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Unpopular Ideas

Ramblings and Digressions from out of left field, and beyond....

Location: Piedmont of Virginia, United States

All human history, and just about everything else as well, consists of a never-ending struggle against ignorance.

Thursday, November 23, 2006

What I'm Thinking

It has been several days since I made my 5th move in my game of bloggers chess. Rook is taking his good time in ruminating over his answer, and that has given me extra time to likewise stare at the position and to reach a few conclusions that might not otherwise have seen the light of day, and I don't know whether that is good or bad.

You would think that this current position, shown above, can't help but be simple and no big thing. It can be reached almost instantly and with almost no thinking, and the way by which it is reached looks quite logical. Yet I doubt that in all my Ruys I have ever played the move that clinched this position, Rook's last, his 4 ...P-QN4. If I have it was in a few skittle games in my earliest days, before I learned what is regularly played, and I have rarely seen anyone else play the move either. It is regarded as premature to deliver that second boot to the rear of White's Bishop so quickly. Instead it is thought to be best to hold that tactic in reserve for a few moves more. Yet, in this extra time that Rook is so generously allowing, I can see no clear refutation of his move, and I keep asking, why should this be?

4 ...P-QN4 may be premature but it looks feasible enough for Rook to reach the more usual continuations later on anyway, through transposition of moves. So is his move fully playable after all? Has Rook just made a great discovery and contribution to chess theory? And is this a case, then, of players of all strengths and over many years just blindly following custom and fashion? Or, if the move can be proven to be bad right off, does that mean that in my failure to see it, at my ever-lengthening age have my eyes, chessically or otherwise, gotten even blearier than I had thought? What is happening here?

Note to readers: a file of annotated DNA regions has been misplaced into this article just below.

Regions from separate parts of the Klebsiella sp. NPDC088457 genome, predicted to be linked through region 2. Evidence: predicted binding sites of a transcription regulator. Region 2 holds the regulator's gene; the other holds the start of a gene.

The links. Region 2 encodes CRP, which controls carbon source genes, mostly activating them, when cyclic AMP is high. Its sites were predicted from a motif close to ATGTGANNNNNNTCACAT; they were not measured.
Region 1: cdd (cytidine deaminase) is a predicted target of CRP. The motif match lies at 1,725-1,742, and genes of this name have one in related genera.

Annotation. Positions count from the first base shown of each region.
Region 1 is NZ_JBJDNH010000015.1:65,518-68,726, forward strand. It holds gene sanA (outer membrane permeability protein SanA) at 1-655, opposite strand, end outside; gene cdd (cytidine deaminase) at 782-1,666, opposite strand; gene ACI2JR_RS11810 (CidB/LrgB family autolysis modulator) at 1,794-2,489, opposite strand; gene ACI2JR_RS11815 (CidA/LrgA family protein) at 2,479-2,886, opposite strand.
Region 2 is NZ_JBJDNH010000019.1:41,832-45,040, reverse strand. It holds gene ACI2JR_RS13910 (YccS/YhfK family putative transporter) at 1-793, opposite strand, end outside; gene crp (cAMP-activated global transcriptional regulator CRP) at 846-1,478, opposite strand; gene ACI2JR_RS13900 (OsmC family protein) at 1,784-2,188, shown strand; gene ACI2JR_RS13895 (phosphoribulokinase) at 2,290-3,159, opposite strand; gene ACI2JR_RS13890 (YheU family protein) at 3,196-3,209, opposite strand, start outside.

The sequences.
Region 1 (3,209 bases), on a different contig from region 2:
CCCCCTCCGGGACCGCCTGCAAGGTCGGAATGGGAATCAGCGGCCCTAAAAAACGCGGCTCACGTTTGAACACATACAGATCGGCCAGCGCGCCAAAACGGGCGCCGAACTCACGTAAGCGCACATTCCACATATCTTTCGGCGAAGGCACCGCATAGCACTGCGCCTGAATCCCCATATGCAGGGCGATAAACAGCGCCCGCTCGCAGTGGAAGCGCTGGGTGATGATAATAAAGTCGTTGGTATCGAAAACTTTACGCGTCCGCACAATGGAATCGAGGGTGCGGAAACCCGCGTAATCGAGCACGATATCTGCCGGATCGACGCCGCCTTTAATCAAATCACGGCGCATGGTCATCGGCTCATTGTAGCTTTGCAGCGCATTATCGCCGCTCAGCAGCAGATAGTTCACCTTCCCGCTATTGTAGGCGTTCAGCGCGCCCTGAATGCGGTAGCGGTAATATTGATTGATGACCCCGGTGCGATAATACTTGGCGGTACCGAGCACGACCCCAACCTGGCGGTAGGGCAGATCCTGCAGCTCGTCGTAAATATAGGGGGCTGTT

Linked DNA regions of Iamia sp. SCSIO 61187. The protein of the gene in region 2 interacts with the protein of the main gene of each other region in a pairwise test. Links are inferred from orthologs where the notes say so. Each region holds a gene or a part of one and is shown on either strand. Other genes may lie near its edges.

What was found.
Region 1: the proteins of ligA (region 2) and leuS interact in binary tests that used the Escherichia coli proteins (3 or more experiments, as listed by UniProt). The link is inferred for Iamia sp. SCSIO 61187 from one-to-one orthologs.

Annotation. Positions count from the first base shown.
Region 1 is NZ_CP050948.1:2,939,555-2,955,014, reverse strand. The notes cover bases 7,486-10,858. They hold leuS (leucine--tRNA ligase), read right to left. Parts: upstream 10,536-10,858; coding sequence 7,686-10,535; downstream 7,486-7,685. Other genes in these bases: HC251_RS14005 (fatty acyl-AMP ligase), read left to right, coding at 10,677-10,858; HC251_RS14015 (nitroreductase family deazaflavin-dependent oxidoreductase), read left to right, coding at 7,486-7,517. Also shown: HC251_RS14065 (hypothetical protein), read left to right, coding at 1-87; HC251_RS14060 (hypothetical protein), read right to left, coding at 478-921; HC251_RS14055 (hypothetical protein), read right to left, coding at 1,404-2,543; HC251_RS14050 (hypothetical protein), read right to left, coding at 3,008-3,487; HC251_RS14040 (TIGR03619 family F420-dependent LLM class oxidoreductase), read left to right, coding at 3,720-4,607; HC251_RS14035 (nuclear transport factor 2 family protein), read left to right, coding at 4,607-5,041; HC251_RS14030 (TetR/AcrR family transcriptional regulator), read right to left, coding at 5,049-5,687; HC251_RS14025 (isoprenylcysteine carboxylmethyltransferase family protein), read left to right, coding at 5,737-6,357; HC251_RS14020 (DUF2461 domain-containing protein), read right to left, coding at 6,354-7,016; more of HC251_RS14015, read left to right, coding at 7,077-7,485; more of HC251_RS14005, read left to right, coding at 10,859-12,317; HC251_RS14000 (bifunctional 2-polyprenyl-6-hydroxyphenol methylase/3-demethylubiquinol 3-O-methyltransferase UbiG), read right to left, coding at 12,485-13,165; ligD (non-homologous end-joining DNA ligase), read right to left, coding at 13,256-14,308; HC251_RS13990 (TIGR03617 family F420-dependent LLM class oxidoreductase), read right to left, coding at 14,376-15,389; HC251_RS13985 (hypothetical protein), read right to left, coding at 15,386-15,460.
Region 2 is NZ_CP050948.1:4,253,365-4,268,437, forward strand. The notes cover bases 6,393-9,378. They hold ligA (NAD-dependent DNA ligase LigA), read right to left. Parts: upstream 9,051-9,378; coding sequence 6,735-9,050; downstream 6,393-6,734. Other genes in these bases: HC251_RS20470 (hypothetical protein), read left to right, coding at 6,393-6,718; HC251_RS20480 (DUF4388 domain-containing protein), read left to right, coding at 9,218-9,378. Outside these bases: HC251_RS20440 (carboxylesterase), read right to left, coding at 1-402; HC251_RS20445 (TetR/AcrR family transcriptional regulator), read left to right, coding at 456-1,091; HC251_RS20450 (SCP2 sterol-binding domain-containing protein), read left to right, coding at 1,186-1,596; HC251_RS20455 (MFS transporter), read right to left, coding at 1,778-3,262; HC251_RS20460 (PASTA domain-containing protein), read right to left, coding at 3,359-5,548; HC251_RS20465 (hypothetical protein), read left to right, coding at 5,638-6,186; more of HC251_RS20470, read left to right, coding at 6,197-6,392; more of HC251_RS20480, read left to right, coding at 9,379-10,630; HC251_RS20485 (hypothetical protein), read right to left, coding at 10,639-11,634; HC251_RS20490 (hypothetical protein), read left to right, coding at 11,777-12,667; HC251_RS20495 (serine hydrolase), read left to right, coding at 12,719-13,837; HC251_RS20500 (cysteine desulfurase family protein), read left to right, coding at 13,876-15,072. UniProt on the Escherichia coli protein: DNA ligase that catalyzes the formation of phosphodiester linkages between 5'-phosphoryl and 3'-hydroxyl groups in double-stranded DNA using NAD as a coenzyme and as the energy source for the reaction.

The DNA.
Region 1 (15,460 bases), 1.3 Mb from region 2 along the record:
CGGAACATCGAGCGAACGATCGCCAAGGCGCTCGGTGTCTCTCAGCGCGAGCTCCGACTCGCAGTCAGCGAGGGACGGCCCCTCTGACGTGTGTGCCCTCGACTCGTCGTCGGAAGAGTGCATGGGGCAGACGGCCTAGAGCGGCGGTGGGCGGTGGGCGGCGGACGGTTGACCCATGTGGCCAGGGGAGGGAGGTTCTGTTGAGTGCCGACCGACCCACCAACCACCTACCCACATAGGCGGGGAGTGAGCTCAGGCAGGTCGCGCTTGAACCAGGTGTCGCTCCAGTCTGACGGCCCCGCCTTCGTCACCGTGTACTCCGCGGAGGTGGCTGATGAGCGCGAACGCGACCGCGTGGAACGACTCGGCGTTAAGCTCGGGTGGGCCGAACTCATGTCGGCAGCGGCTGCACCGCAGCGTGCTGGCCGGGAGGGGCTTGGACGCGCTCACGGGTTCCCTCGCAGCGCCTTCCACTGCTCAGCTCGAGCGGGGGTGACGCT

There are interesting psychological considerations involved in taking advantage of the properties of a weblog by saying these things with full knowledge that while he is deciding on his next shot, Rook can easily check this site and see ahead of time just what I'm thinking. But would that be helpful to him?

I don't see how, as for one thing I can justifiably avoid saying what I would do if I were in his shoes, by pointing out, truthfully if not also a little disengenuously from the point of view of making a fair argument, that I wouldn't have played his 4th move in the first place -- not because of calculations but out of pure habit.

Would saying these things be helpful to me instead, from the point of view of possibly influencing Rook to his detriment? I doubt that, too. If his 4th move is actually bad, and if I can find a way to show that, then it's only to the good, because that would be instructive for both of us. This is one of the most basic positions in the Ruy Lopez, and, with the possible exception of the Sicilian Defence, the Ruy is probably the most popular of all the King-side openings. And besides, just as I have mainly my instincts developed over years to help me along, Rook has his fresher and unbiased eyes plus a monster genie that he can readily call out of the bottle and that he mysteriously calls his "resources."

Meanwhile, as I keep looking at this position, it occurs to me that Black's most basic problem in the Ruy might lie in deciding how to deploy his Bishops. I wonder if I have ever before thought of things that way.

So here, Black has the choice of keeping his QB on the Q-side by playing ...B-Kt2 or waiting for a chance to swing it over to the K-Side closer to my King by an eventual ...B-K3 or ...B-KKt5. And he also has to decide whether he should try to get his other B, the KB, up to his QB4 so as to have more of a say in contesting the all-important center, or should he hold it closer to his King by playing ...B-K2? And both of these are big decisions that Rook is making right NOW.

Those are purely strategic considerations. Meanwhile, it's interesting that we are near the brink of some tactics that are as dangerous for me as they are for Rook, two traps, one within the other. The snare that would threaten me is so old that it is called “the Noah's Ark trap." Rook has cleared the way for these but only I can set out the bait, and I think I will avoid doing that, because otherwise next he would be the one who would decide which of us thereby drops into the toilet, and maybe you can see how for me that would not be a very thrilling state of affairs.


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